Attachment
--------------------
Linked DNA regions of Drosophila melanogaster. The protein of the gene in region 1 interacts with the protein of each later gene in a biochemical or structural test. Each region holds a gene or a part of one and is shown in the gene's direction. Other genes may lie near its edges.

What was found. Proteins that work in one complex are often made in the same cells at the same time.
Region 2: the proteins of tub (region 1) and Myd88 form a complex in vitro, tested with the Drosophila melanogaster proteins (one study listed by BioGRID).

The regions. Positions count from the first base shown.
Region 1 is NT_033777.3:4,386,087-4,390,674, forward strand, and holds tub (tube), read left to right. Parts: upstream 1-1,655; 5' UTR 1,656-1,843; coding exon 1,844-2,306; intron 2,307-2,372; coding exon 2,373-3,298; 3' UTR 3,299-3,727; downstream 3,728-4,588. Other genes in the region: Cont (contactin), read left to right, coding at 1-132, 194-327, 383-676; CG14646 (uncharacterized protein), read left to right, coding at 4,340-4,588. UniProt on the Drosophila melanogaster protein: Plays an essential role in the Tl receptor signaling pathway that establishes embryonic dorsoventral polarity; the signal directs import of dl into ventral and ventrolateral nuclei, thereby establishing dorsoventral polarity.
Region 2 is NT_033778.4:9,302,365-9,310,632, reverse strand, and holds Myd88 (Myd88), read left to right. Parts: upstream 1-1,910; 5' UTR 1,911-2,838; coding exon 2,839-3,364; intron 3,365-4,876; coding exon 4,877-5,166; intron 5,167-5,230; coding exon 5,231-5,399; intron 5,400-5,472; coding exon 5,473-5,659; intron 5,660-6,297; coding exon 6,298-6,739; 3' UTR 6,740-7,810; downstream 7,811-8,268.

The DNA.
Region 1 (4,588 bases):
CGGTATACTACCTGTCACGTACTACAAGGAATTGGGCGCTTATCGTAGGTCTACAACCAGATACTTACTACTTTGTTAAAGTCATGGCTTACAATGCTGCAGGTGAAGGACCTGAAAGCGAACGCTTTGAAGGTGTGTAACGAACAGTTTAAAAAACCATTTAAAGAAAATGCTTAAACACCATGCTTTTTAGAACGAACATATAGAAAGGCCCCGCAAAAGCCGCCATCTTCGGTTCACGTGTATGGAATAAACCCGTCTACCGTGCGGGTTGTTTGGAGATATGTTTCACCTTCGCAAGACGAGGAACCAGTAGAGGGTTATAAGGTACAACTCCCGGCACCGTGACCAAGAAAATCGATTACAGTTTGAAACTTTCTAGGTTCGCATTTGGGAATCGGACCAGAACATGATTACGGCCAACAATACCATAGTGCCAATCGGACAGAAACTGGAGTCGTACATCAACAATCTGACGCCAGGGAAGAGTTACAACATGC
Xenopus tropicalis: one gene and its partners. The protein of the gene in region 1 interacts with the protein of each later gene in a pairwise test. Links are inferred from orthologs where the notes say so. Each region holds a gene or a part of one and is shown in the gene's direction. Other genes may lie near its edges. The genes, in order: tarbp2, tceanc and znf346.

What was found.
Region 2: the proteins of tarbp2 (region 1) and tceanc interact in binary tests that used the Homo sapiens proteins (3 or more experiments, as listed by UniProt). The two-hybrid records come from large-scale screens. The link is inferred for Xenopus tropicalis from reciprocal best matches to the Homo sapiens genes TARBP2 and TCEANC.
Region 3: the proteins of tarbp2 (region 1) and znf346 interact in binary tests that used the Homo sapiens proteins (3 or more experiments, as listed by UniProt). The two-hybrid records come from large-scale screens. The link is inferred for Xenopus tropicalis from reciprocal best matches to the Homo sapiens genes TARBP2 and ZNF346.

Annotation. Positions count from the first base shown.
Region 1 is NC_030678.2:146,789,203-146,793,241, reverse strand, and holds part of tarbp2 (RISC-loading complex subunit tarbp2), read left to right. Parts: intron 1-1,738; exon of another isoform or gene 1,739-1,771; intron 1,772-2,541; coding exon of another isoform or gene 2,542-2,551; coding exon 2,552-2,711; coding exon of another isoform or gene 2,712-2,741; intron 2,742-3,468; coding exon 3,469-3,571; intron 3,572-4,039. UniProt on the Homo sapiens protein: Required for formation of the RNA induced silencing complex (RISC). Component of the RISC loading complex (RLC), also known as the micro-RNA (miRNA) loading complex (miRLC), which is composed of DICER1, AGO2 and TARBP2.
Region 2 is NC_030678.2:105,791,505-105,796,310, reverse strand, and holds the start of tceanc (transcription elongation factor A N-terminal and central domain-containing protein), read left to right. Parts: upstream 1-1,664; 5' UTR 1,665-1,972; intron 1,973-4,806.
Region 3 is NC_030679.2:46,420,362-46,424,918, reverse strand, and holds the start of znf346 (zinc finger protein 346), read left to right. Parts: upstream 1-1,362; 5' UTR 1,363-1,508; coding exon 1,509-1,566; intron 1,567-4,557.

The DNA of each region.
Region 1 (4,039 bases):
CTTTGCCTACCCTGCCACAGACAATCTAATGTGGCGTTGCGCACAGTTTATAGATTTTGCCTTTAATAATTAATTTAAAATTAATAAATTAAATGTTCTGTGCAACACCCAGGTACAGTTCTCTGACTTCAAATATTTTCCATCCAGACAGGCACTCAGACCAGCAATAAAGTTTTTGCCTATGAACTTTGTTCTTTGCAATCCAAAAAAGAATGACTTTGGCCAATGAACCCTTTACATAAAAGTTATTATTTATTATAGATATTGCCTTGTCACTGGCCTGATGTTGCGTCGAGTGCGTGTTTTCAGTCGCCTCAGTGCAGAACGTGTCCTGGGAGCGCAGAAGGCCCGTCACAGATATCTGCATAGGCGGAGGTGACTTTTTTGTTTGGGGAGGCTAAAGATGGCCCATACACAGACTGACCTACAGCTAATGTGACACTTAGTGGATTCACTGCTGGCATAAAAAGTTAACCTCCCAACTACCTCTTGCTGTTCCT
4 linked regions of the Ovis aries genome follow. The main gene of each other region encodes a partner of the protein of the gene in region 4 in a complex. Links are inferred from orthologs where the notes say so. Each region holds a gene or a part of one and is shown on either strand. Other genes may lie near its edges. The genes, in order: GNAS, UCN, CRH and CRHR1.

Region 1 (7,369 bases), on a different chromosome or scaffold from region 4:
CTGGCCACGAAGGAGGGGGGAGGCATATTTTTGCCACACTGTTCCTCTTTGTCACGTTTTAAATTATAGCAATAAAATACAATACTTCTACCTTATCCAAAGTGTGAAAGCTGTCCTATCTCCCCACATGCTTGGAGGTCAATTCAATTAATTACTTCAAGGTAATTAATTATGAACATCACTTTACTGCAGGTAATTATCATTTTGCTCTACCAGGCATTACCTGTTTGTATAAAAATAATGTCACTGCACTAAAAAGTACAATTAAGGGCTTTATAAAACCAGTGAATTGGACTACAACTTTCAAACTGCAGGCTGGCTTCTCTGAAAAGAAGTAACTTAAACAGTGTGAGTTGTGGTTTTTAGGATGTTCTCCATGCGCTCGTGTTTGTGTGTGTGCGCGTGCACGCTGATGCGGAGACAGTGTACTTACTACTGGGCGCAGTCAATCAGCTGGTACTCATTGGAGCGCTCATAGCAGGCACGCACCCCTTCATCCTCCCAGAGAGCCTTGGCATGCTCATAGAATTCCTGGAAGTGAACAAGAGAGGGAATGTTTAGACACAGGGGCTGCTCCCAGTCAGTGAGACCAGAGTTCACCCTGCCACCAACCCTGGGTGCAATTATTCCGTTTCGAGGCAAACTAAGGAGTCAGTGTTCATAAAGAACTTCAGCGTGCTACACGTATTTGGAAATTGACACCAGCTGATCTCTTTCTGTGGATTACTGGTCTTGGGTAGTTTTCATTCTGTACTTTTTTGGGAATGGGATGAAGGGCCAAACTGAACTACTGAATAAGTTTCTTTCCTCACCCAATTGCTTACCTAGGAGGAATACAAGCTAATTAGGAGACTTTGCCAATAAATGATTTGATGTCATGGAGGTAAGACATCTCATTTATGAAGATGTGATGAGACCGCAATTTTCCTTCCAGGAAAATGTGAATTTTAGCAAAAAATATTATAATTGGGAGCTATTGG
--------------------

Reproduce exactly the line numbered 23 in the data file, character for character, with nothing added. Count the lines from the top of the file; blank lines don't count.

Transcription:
CTGGCCACGAAGGAGGGGGGAGGCATATTTTTGCCACACTGTTCCTCTTTGTCACGTTTTAAATTATAGCAATAAAATACAATACTTCTACCTTATCCAAAGTGTGAAAGCTGTCCTATCTCCCCACATGCTTGGAGGTCAATTCAATTAATTACTTCAAGGTAATTAATTATGAACATCACTTTACTGCAGGTAATTATCATTTTGCTCTACCAGGCATTACCTGTTTGTATAAAAATAATGTCACTGCACTAAAAAGTACAATTAAGGGCTTTATAAAACCAGTGAATTGGACTACAACTTTCAAACTGCAGGCTGGCTTCTCTGAAAAGAAGTAACTTAAACAGTGTGAGTTGTGGTTTTTAGGATGTTCTCCATGCGCTCGTGTTTGTGTGTGTGCGCGTGCACGCTGATGCGGAGACAGTGTACTTACTACTGGGCGCAGTCAATCAGCTGGTACTCATTGGAGCGCTCATAGCAGGCACGCACCCCTTCATCCTCCCAGAGAGCCTTGGCATGCTCATAGAATTCCTGGAAGTGAACAAGAGAGGGAATGTTTAGACACAGGGGCTGCTCCCAGTCAGTGAGACCAGAGTTCACCCTGCCACCAACCCTGGGTGCAATTATTCCGTTTCGAGGCAAACTAAGGAGTCAGTGTTCATAAAGAACTTCAGCGTGCTACACGTATTTGGAAATTGACACCAGCTGATCTCTTTCTGTGGATTACTGGTCTTGGGTAGTTTTCATTCTGTACTTTTTTGGGAATGGGATGAAGGGCCAAACTGAACTACTGAATAAGTTTCTTTCCTCACCCAATTGCTTACCTAGGAGGAATACAAGCTAATTAGGAGACTTTGCCAATAAATGATTTGATGTCATGGAGGTAAGACATCTCATTTATGAAGATGTGATGAGACCGCAATTTTCCTTCCAGGAAAATGTGAATTTTAGCAAAAAATATTATAATTGGGAGCTATTGG